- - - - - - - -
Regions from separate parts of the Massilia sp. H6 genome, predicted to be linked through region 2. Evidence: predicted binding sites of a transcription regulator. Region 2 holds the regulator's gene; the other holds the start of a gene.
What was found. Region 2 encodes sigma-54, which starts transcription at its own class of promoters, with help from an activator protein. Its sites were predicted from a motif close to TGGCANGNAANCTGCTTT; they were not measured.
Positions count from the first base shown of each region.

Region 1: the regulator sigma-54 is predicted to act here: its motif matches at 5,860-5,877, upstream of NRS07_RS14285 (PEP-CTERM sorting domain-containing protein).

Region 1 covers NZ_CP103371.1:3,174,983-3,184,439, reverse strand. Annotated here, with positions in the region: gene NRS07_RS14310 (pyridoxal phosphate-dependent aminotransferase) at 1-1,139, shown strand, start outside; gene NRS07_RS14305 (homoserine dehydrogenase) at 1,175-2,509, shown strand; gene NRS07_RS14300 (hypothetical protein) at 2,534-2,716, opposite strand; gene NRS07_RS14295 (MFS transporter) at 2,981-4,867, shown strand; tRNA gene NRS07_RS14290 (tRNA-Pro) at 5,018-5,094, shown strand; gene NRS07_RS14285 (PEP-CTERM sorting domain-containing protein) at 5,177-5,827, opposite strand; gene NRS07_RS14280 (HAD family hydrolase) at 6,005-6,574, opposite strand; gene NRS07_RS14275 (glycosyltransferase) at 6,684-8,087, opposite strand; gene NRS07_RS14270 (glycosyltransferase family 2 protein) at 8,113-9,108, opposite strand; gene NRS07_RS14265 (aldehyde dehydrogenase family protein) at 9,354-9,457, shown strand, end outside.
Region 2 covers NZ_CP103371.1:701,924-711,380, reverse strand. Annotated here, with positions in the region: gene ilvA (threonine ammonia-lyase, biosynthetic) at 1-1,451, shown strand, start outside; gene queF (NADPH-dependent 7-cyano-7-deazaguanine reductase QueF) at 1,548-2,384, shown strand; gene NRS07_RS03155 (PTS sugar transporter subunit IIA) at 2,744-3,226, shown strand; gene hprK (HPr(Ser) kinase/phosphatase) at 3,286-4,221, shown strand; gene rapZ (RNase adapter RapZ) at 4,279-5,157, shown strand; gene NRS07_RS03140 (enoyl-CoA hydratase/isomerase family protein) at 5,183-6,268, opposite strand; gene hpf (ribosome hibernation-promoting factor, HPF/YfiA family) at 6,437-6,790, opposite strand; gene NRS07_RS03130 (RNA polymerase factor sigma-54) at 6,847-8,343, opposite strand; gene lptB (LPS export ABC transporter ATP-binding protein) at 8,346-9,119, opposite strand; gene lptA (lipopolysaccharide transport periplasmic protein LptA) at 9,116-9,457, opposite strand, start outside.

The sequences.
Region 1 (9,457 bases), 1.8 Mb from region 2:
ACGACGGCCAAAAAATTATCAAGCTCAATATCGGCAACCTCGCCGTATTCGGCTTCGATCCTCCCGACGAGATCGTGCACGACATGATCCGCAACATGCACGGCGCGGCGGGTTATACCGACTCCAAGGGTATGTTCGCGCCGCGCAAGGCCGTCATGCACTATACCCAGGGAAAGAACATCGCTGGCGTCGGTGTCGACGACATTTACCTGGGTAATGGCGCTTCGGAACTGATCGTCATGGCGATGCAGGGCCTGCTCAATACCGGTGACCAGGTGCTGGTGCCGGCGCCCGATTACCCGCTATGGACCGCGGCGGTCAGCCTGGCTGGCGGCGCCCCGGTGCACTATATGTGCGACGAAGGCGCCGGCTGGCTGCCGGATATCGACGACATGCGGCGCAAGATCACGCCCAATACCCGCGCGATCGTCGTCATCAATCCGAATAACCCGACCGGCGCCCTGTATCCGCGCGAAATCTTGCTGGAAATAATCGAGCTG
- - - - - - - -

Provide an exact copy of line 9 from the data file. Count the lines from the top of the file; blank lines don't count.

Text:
ACGACGGCCAAAAAATTATCAAGCTCAATATCGGCAACCTCGCCGTATTCGGCTTCGATCCTCCCGACGAGATCGTGCACGACATGATCCGCAACATGCACGGCGCGGCGGGTTATACCGACTCCAAGGGTATGTTCGCGCCGCGCAAGGCCGTCATGCACTATACCCAGGGAAAGAACATCGCTGGCGTCGGTGTCGACGACATTTACCTGGGTAATGGCGCTTCGGAACTGATCGTCATGGCGATGCAGGGCCTGCTCAATACCGGTGACCAGGTGCTGGTGCCGGCGCCCGATTACCCGCTATGGACCGCGGCGGTCAGCCTGGCTGGCGGCGCCCCGGTGCACTATATGTGCGACGAAGGCGCCGGCTGGCTGCCGGATATCGACGACATGCGGCGCAAGATCACGCCCAATACCCGCGCGATCGTCGTCATCAATCCGAATAACCCGACCGGCGCCCTGTATCCGCGCGAAATCTTGCTGGAAATAATCGAGCTG